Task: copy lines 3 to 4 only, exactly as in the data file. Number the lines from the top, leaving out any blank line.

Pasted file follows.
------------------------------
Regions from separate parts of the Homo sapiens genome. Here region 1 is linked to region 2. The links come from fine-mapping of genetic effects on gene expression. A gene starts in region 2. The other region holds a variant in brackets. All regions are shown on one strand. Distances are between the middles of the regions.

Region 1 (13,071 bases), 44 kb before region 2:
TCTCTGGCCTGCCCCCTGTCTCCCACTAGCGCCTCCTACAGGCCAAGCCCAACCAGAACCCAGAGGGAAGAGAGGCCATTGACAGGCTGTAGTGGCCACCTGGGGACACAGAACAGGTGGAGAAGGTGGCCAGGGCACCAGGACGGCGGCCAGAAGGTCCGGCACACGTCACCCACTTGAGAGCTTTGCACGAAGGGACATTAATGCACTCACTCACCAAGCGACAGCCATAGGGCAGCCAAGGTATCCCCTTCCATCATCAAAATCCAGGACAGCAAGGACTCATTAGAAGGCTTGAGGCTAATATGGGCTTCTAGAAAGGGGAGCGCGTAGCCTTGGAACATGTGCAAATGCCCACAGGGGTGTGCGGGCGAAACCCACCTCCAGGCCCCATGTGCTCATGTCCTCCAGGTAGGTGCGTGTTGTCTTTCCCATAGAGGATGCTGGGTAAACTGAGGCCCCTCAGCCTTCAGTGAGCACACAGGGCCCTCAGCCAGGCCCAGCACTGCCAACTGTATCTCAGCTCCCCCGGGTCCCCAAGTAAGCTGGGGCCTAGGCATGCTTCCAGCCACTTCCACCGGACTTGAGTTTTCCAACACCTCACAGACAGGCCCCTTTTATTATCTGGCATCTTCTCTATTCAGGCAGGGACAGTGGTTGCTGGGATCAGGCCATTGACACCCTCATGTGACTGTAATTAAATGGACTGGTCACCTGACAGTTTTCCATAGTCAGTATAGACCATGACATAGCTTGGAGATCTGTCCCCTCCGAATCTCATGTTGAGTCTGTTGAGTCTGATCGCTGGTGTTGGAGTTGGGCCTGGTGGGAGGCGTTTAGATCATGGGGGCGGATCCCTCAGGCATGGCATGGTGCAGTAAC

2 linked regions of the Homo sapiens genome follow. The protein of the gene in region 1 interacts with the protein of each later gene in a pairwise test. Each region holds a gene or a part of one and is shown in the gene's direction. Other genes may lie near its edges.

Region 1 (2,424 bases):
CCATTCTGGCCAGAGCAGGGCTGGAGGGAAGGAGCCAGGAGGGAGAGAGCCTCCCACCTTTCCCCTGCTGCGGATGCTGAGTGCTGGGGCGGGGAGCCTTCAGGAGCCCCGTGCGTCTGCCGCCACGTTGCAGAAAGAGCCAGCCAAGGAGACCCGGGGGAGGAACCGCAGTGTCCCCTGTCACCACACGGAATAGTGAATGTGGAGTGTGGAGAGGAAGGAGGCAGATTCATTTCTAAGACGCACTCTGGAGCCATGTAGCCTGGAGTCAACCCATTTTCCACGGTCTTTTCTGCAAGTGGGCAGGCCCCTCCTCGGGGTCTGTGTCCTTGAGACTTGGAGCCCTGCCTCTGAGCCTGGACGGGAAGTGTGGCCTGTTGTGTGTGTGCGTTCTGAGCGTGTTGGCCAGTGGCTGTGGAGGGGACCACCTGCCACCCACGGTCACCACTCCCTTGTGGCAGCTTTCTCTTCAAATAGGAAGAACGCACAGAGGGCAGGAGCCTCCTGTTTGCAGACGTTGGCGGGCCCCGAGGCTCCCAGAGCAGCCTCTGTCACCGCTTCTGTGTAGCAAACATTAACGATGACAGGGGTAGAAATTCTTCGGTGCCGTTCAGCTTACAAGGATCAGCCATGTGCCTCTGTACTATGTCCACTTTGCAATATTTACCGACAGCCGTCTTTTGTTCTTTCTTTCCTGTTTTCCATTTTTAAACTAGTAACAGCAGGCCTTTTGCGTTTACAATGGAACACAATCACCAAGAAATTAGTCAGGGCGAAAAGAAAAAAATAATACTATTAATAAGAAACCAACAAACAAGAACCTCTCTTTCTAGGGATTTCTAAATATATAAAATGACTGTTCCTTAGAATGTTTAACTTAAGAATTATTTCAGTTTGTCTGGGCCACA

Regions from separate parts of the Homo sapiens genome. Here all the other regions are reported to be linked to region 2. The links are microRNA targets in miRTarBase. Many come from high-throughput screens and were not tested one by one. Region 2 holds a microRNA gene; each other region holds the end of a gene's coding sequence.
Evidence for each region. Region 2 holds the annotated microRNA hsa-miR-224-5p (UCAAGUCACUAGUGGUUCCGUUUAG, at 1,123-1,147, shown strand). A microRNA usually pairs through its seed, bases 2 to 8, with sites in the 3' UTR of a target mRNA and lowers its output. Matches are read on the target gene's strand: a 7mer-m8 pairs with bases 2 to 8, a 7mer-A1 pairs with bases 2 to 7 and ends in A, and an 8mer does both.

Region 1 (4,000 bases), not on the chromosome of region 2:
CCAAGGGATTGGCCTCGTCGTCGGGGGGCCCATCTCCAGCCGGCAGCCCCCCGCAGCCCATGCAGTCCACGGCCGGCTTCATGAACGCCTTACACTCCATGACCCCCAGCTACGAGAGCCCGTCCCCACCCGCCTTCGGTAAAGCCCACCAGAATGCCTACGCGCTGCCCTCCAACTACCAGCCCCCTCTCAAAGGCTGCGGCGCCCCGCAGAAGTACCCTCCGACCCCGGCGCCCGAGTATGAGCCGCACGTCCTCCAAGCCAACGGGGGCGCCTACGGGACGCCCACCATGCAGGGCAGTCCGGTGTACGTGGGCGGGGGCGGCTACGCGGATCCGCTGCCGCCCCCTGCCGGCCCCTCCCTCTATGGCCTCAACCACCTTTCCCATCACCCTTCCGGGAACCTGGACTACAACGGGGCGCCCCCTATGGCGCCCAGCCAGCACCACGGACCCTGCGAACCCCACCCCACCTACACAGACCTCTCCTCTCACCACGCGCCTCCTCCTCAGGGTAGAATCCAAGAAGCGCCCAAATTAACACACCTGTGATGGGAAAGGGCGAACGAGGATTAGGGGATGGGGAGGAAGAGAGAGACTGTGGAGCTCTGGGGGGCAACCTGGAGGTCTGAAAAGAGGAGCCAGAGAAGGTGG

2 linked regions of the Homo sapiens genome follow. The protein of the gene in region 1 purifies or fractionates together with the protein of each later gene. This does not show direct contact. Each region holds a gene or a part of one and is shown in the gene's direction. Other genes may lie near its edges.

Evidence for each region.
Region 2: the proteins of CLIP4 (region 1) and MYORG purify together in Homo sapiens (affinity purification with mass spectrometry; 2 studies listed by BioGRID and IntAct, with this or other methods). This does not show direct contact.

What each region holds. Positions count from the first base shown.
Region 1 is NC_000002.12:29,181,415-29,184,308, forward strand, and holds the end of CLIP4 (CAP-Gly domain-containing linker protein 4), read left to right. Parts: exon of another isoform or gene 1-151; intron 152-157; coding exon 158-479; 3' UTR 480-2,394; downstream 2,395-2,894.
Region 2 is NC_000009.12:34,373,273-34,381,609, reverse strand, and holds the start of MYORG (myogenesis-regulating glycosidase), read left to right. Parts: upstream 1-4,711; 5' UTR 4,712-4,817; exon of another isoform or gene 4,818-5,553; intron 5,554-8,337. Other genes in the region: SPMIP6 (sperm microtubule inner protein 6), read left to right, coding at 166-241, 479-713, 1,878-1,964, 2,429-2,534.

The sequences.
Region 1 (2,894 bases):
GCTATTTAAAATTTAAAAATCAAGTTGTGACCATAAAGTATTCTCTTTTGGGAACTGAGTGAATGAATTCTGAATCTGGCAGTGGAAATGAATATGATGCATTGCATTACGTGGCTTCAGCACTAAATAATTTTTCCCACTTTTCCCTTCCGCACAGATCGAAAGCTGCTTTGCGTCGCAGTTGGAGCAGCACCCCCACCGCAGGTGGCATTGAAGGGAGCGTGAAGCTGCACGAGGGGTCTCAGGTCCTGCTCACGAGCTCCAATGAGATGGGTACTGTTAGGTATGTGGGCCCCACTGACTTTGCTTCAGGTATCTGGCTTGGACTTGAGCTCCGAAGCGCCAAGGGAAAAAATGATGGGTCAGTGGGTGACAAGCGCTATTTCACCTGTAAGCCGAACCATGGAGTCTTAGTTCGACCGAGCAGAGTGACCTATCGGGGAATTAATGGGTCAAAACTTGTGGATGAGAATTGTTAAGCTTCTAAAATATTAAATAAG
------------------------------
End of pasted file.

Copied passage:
TCTCTGGCCTGCCCCCTGTCTCCCACTAGCGCCTCCTACAGGCCAAGCCCAACCAGAACCCAGAGGGAAGAGAGGCCATTGACAGGCTGTAGTGGCCACCTGGGGACACAGAACAGGTGGAGAAGGTGGCCAGGGCACCAGGACGGCGGCCAGAAGGTCCGGCACACGTCACCCACTTGAGAGCTTTGCACGAAGGGACATTAATGCACTCACTCACCAAGCGACAGCCATAGGGCAGCCAAGGTATCCCCTTCCATCATCAAAATCCAGGACAGCAAGGACTCATTAGAAGGCTTGAGGCTAATATGGGCTTCTAGAAAGGGGAGCGCGTAGCCTTGGAACATGTGCAAATGCCCACAGGGGTGTGCGGGCGAAACCCACCTCCAGGCCCCATGTGCTCATGTCCTCCAGGTAGGTGCGTGTTGTCTTTCCCATAGAGGATGCTGGGTAAACTGAGGCCCCTCAGCCTTCAGTGAGCACACAGGGCCCTCAGCCAGGCCCAGCACTGCCAACTGTATCTCAGCTCCCCCGGGTCCCCAAGTAAGCTGGGGCCTAGGCATGCTTCCAGCCACTTCCACCGGACTTGAGTTTTCCAACACCTCACAGACAGGCCCCTTTTATTATCTGGCATCTTCTCTATTCAGGCAGGGACAGTGGTTGCTGGGATCAGGCCATTGACACCCTCATGTGACTGTAATTAAATGGACTGGTCACCTGACAGTTTTCCATAGTCAGTATAGACCATGACATAGCTTGGAGATCTGTCCCCTCCGAATCTCATGTTGAGTCTGTTGAGTCTGATCGCTGGTGTTGGAGTTGGGCCTGGTGGGAGGCGTTTAGATCATGGGGGCGGATCCCTCAGGCATGGCATGGTGCAGTAAC

2 linked regions of the Homo sapiens genome follow. The protein of the gene in region 1 interacts with the protein of each later gene in a pairwise test. Each region holds a gene or a part of one and is shown in the gene's direction. Other genes may lie near its edges.